The sleepy fishing village of Llareggub isn’t a particularly happening town: it’s inhabited by fewer than 500 people and consists of little more than three streets and some surrounding farmland. By the admission of the Voice of a Guide-Book that provides background information about the town at the start of the play, Llareggub is a “decaying watering place” lacking in excitement and cultural relevance. Yet the Voice of a Guide-Book contends that a “contemplative” person might look beneath the town’s crumbling exterior and discover “curious customs” and “some of that picturesque sense of the past so frequently lacking in towns and villages that have kept more abreast of the times.” Indeed, there is a beautiful, redemptive quality to Llareggub’s resistance to change.
In the daily “sermons” he delivers from his doorway, Reverend Eli Jenkins, the town’s preacher and poet, declares his admiration for this resilience. And at the end of the play, First Voice describes how Jenkins perceives Llareggub Hill and the milk wood trees that grow there, as “a greenleaved sermon on the innocence of men.” To Jenkins, Llareggub’s somewhat battered appearance and resistance to change aren’t signs of a weakness or rejection of progress; on the contrary, they suggest the town’s resilience in the face of corruption: its inherent ability to maintain a sense of “innocence” in a rapidly changing, depraved world. Mary Ann Sailors, an eccentric and religious old woman who lives in town, shares Jenkins’ perspective; she sees Llareggub Hill as a “Garden of Eden,” or a place untouched by the original sin that incited humanity’s fall from biblical grace. Jenkins’ and Sailors’ views don’t suggest that Llareggub’s people are purer or more righteous than people who live in places that have kept up with the times. After all, Llareggub’s people are hardly saints: they drink, dance, lie, scheme, and have lots of sex on the very hill that Jenkins associates with their supposed “innocence.” Instead, Jenkins’ and Sailors’ faith in Llareggub’s eternal innocence seems to reflect the play’s counterargument to the cynical perspective that the violent, cruel, and alienating characteristics of modernity are indicative of humanity’s inherent sinfulness or are the consequence of a legitimate or imagined fall from grace. The play rejects the idea that time, sin, or evil have degraded humanity beyond the point of redemption. Instead, Under Milk Wood optimistically suggests that humanity possesses an inherent and resilient goodness that overshadows our flaws and renders us deserving of redemption.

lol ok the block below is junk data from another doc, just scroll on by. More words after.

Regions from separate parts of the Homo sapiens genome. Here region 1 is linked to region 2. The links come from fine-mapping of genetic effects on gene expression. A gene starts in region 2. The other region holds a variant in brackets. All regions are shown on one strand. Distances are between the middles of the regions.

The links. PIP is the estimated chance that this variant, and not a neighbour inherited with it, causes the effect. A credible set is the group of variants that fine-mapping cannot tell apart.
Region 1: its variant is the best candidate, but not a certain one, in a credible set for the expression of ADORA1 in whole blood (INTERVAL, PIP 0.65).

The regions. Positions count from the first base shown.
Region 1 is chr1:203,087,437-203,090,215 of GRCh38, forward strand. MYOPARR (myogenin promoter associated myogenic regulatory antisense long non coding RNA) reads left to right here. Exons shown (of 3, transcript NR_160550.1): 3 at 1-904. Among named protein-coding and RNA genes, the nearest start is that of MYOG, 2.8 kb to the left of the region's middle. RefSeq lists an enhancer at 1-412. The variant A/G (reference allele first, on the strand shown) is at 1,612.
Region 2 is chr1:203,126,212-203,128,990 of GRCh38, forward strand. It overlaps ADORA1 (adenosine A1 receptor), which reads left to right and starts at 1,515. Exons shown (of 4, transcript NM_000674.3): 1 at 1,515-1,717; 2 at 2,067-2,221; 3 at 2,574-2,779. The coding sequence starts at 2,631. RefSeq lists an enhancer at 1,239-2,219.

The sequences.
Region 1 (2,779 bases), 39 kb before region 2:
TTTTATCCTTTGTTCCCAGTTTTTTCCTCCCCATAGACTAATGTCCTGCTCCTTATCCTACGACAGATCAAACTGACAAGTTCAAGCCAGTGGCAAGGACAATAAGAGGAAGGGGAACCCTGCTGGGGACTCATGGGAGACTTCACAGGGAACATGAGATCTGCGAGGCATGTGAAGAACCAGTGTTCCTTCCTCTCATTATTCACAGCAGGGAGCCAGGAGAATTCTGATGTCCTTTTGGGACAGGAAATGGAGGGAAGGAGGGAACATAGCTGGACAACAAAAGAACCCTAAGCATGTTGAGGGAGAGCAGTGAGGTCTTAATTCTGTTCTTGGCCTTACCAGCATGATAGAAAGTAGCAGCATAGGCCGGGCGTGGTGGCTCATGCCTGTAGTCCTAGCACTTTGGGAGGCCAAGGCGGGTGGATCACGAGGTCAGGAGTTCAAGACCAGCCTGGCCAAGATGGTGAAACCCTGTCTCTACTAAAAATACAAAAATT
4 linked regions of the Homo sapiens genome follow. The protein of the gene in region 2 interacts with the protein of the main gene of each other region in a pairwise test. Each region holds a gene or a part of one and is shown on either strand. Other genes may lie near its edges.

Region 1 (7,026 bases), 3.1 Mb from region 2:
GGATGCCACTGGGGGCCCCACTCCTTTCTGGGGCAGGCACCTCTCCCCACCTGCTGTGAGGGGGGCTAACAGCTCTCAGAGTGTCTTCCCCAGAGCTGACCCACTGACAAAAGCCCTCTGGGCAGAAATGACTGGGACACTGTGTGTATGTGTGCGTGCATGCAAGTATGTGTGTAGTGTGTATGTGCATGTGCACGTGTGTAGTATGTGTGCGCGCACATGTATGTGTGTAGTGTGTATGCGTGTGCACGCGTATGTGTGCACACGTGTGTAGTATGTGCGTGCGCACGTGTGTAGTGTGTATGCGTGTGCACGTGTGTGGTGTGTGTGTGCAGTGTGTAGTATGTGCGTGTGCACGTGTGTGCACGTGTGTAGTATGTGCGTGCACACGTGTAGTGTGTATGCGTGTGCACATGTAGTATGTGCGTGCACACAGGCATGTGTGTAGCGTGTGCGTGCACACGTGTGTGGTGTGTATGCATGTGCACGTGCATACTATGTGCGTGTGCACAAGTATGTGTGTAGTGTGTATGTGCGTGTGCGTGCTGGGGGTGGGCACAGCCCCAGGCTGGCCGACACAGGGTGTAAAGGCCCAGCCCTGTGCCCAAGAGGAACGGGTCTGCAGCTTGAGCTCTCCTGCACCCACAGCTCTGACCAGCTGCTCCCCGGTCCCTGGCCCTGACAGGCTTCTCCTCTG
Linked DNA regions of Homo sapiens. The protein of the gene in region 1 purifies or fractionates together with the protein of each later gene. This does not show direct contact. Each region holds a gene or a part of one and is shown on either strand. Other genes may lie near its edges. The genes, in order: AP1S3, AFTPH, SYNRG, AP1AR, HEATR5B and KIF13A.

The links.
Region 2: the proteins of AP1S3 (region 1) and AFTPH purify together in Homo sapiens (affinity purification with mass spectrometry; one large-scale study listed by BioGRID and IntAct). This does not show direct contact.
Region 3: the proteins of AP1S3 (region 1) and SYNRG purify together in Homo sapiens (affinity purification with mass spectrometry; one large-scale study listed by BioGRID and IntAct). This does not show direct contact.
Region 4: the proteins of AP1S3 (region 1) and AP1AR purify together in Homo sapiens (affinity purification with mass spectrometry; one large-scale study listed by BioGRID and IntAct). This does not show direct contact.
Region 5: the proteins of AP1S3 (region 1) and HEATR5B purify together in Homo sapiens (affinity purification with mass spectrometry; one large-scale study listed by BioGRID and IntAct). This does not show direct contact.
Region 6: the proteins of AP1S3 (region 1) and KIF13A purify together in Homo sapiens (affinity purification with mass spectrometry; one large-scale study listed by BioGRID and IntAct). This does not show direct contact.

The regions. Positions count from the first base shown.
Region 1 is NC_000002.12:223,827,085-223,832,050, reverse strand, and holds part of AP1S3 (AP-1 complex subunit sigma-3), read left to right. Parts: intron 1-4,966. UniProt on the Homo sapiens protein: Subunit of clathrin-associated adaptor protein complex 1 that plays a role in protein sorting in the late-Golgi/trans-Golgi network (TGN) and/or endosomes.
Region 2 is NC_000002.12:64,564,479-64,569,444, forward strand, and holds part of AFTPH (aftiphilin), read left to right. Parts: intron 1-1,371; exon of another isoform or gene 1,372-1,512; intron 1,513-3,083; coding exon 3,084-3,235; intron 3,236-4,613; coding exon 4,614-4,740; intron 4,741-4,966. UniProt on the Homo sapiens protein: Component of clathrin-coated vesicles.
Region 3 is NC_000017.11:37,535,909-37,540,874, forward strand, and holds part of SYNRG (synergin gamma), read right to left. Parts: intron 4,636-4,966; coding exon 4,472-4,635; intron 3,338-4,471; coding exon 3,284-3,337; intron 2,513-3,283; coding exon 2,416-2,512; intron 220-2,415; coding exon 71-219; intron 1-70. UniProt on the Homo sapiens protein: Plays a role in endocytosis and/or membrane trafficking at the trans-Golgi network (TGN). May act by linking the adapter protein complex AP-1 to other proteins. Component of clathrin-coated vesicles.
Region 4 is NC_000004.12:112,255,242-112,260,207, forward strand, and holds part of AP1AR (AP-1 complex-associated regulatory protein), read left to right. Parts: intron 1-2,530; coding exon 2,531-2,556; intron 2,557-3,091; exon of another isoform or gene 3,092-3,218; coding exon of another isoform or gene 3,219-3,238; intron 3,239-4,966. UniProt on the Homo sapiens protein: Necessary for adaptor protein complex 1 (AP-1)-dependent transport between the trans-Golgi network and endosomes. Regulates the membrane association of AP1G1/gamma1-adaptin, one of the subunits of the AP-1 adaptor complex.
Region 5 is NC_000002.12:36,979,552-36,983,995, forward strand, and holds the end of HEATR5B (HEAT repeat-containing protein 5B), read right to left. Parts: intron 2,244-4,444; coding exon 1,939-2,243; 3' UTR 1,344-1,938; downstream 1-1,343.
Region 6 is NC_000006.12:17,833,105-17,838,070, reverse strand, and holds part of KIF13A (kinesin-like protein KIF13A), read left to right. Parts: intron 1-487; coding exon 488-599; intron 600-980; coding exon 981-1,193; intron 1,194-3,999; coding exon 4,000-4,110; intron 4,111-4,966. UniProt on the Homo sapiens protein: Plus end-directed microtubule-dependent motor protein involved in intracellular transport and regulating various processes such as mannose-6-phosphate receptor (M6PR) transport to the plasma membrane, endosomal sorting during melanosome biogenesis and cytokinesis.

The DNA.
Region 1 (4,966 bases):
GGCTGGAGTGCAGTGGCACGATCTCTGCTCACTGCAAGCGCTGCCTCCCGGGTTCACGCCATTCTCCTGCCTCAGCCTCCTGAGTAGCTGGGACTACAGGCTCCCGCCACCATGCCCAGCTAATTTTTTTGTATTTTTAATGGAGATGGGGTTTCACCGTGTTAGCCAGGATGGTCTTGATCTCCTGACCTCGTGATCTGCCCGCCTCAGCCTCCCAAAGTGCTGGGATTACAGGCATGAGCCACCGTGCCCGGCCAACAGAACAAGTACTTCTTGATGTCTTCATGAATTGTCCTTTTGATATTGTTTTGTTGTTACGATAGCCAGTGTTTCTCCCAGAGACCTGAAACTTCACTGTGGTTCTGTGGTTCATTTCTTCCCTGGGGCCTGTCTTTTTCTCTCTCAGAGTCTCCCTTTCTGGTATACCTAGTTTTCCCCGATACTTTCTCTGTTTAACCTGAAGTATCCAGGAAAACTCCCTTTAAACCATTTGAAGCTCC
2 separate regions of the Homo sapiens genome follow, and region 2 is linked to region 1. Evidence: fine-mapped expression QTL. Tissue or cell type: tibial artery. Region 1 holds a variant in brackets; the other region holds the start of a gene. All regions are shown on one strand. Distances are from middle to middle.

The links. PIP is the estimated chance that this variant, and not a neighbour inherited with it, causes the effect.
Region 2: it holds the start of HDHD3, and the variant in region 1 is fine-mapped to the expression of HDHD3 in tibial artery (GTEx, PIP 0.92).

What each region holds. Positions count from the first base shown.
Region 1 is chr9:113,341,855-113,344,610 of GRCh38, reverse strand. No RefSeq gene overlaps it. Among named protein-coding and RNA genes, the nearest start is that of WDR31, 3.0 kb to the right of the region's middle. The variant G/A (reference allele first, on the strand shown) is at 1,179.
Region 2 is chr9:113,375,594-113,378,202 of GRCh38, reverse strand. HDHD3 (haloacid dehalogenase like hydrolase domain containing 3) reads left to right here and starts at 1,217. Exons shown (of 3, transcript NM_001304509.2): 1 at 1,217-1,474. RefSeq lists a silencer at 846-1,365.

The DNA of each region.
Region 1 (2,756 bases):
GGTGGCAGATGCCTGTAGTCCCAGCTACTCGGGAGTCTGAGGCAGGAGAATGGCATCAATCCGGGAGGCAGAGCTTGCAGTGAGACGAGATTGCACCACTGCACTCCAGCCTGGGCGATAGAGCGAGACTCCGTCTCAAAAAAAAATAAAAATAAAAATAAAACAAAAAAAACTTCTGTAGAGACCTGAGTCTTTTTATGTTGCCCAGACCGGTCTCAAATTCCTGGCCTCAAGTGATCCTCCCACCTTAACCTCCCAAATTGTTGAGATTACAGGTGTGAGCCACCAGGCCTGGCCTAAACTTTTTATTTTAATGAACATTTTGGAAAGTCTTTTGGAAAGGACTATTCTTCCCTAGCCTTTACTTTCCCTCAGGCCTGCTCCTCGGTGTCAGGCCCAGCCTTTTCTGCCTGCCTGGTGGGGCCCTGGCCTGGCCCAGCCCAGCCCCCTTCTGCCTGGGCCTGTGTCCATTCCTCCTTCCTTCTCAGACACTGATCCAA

Resilience and Redemption ThemeTracker
Resilience and Redemption Quotes in Under Milk Wood
Come closer now. Only you can hear the houses sleeping in the streets in the slow deep salt and silent black, bandaged night. Only you can see, in the blinded bedrooms, the combs and petticoats over the chairs, the jugs and basins, the glasses of teeth, Thou Shalt Not on the wall, and the yellowing dickybird–watching pictures of the dead. Only you can hear and see, behind the eyes of the sleepers, the movements and countries and mazes and colours and dismays and rainbows and tunes and wishes and flight and fall and despairs and big seas of their dreams.
FIRST VOICE. […] And in Coronation Street, which you alone can see it is so dark under the chapel in the skies, the Reverend Eli Jenkins, poet, preacher, turns in his deep towards– dawn sleep and dreams of
REVEREND ELI JENKINS. Eisteddfodau.
SECOND VOICE. He intricately rhymes, to the music of crwth and pibgorn, all night long in his druid’s seedy nightie in a beer–tent black with parchs.
Stand on this hill. This is Llareggub Hill, old as the hills, high, cool, and green, and from this small circle of stones, made not by druids but by Mrs. Beynon’s Billy, you can see all the town below you sleeping in the first of the dawn.